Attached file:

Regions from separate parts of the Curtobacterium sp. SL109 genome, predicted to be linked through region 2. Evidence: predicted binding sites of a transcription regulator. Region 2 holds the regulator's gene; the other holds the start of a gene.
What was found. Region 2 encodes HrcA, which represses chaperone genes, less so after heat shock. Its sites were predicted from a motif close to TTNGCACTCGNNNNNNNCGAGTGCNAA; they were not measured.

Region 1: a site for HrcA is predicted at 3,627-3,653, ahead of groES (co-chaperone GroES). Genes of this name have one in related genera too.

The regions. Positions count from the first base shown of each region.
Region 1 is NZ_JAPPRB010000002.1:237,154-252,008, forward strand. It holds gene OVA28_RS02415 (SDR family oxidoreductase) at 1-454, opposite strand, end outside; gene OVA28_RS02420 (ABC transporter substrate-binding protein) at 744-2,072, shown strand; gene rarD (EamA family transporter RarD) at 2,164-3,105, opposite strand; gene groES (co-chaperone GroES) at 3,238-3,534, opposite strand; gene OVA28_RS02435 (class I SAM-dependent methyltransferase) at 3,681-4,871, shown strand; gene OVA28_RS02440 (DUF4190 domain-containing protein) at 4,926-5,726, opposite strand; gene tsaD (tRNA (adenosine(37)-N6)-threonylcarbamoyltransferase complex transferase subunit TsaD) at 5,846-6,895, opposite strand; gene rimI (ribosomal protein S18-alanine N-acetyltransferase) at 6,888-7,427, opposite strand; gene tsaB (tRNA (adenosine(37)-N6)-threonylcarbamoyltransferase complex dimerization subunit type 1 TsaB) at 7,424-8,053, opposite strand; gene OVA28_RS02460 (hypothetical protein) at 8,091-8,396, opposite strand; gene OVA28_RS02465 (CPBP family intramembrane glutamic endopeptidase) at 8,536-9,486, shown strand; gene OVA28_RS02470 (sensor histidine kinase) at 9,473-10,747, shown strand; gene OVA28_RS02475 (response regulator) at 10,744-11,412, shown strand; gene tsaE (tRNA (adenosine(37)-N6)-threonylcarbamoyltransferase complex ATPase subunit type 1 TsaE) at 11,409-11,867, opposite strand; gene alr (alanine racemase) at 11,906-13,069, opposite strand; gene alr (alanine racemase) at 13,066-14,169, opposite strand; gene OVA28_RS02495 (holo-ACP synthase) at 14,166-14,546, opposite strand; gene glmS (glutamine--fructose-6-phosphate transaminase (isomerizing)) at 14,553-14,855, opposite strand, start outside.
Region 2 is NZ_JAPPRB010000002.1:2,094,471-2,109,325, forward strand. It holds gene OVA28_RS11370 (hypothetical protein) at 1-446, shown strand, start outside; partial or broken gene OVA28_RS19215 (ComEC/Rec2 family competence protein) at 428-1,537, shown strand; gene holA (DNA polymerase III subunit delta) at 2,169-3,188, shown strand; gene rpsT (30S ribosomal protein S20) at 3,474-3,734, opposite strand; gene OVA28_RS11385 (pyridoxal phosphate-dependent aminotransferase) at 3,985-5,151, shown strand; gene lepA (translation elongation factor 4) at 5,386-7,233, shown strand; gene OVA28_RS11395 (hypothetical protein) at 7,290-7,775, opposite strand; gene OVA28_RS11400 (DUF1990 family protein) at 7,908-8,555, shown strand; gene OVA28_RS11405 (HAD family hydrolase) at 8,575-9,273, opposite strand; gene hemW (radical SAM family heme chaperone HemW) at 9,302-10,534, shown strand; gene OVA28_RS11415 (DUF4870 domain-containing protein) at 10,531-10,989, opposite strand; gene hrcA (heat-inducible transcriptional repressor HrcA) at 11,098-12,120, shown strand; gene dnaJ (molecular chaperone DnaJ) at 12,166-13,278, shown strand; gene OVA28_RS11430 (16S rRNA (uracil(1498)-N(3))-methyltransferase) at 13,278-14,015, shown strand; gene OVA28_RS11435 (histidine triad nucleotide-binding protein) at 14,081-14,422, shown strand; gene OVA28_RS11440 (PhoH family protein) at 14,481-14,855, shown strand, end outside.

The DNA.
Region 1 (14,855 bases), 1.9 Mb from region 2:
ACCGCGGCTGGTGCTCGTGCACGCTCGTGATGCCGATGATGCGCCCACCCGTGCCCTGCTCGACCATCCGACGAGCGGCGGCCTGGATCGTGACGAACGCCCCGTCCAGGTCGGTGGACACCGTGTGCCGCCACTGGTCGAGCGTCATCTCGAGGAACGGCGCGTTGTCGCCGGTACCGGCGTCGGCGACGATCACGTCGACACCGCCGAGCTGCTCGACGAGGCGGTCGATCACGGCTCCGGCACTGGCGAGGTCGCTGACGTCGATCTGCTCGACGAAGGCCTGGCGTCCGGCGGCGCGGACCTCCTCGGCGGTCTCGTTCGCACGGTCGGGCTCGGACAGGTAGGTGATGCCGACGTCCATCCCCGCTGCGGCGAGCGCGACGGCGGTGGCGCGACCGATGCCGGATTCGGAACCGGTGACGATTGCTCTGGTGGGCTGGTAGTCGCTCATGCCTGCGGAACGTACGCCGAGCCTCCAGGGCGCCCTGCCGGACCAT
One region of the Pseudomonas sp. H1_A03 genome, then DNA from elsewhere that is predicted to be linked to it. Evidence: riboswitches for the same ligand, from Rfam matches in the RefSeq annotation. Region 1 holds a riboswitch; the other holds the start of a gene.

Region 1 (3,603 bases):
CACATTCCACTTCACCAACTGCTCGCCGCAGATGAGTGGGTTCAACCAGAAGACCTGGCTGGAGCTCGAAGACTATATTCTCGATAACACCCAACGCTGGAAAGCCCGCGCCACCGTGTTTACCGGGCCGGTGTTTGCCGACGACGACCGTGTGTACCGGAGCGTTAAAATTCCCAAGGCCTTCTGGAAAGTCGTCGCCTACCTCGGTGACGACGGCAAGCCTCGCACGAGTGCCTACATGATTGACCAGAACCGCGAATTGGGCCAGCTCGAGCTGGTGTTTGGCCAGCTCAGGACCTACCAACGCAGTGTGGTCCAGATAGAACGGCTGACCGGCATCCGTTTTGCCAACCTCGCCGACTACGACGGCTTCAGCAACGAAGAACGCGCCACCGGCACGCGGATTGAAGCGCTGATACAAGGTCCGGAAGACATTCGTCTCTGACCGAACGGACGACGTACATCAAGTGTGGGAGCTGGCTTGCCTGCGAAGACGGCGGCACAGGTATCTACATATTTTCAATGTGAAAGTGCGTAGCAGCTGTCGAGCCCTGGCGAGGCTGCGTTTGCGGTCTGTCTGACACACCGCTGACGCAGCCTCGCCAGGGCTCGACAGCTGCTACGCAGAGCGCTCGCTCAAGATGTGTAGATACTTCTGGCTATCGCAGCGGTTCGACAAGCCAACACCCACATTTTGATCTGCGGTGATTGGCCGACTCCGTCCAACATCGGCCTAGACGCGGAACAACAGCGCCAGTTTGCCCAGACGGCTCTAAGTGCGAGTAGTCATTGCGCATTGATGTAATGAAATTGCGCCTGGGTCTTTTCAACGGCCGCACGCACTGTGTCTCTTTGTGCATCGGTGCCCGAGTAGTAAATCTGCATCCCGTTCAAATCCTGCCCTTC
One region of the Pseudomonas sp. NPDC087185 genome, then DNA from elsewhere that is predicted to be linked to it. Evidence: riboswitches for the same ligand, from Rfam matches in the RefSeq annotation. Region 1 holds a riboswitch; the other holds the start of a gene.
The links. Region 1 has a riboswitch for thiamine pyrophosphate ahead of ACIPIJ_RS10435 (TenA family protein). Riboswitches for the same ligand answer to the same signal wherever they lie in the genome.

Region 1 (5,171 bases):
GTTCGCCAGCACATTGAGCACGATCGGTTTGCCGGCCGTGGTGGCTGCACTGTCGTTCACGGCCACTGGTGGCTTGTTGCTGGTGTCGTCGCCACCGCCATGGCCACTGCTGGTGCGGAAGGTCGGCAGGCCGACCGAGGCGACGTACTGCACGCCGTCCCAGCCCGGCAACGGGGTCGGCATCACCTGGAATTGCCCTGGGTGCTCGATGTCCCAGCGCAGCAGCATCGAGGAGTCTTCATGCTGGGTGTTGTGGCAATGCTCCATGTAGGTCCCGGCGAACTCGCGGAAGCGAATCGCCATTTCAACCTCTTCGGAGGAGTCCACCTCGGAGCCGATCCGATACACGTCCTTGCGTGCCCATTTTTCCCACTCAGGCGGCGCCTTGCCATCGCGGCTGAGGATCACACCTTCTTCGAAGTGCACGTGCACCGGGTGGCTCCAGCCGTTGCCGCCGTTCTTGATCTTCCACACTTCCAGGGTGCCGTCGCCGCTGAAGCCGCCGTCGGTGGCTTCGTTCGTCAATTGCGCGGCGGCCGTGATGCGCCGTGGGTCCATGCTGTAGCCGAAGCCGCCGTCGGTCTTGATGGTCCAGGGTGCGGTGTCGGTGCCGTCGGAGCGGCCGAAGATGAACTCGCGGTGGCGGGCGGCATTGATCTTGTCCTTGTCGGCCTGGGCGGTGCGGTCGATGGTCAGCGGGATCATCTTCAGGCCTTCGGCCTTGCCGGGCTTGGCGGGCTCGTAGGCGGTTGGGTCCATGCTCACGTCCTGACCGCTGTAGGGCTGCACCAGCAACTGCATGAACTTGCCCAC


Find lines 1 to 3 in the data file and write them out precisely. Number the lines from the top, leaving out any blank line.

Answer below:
Regions from separate parts of the Curtobacterium sp. SL109 genome, predicted to be linked through region 2. Evidence: predicted binding sites of a transcription regulator. Region 2 holds the regulator's gene; the other holds the start of a gene.
What was found. Region 2 encodes HrcA, which represses chaperone genes, less so after heat shock. Its sites were predicted from a motif close to TTNGCACTCGNNNNNNNCGAGTGCNAA; they were not measured.

Region 1: a site for HrcA is predicted at 3,627-3,653, ahead of groES (co-chaperone GroES). Genes of this name have one in related genera too.